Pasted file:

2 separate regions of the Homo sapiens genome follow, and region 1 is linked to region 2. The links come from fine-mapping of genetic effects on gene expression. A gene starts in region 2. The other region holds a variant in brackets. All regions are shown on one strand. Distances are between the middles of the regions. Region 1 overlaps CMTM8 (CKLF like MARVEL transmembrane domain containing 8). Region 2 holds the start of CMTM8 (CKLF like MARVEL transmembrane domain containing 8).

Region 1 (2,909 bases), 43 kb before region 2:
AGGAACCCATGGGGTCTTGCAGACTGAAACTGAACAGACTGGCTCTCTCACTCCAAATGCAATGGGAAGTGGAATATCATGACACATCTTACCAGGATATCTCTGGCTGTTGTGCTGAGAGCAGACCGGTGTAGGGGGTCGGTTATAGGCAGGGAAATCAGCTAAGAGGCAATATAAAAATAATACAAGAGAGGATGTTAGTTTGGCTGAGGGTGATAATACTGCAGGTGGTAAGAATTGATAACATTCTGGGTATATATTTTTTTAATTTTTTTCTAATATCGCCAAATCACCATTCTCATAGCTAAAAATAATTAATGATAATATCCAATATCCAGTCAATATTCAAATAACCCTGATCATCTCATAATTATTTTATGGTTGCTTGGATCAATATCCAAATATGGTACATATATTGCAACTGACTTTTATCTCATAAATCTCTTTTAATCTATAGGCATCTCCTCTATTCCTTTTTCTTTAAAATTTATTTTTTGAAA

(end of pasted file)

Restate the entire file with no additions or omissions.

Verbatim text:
2 separate regions of the Homo sapiens genome follow, and region 1 is linked to region 2. The links come from fine-mapping of genetic effects on gene expression. A gene starts in region 2. The other region holds a variant in brackets. All regions are shown on one strand. Distances are between the middles of the regions. Region 1 overlaps CMTM8 (CKLF like MARVEL transmembrane domain containing 8). Region 2 holds the start of CMTM8 (CKLF like MARVEL transmembrane domain containing 8).

Region 1 (2,909 bases), 43 kb before region 2:
AGGAACCCATGGGGTCTTGCAGACTGAAACTGAACAGACTGGCTCTCTCACTCCAAATGCAATGGGAAGTGGAATATCATGACACATCTTACCAGGATATCTCTGGCTGTTGTGCTGAGAGCAGACCGGTGTAGGGGGTCGGTTATAGGCAGGGAAATCAGCTAAGAGGCAATATAAAAATAATACAAGAGAGGATGTTAGTTTGGCTGAGGGTGATAATACTGCAGGTGGTAAGAATTGATAACATTCTGGGTATATATTTTTTTAATTTTTTTCTAATATCGCCAAATCACCATTCTCATAGCTAAAAATAATTAATGATAATATCCAATATCCAGTCAATATTCAAATAACCCTGATCATCTCATAATTATTTTATGGTTGCTTGGATCAATATCCAAATATGGTACATATATTGCAACTGACTTTTATCTCATAAATCTCTTTTAATCTATAGGCATCTCCTCTATTCCTTTTTCTTTAAAATTTATTTTTTGAAA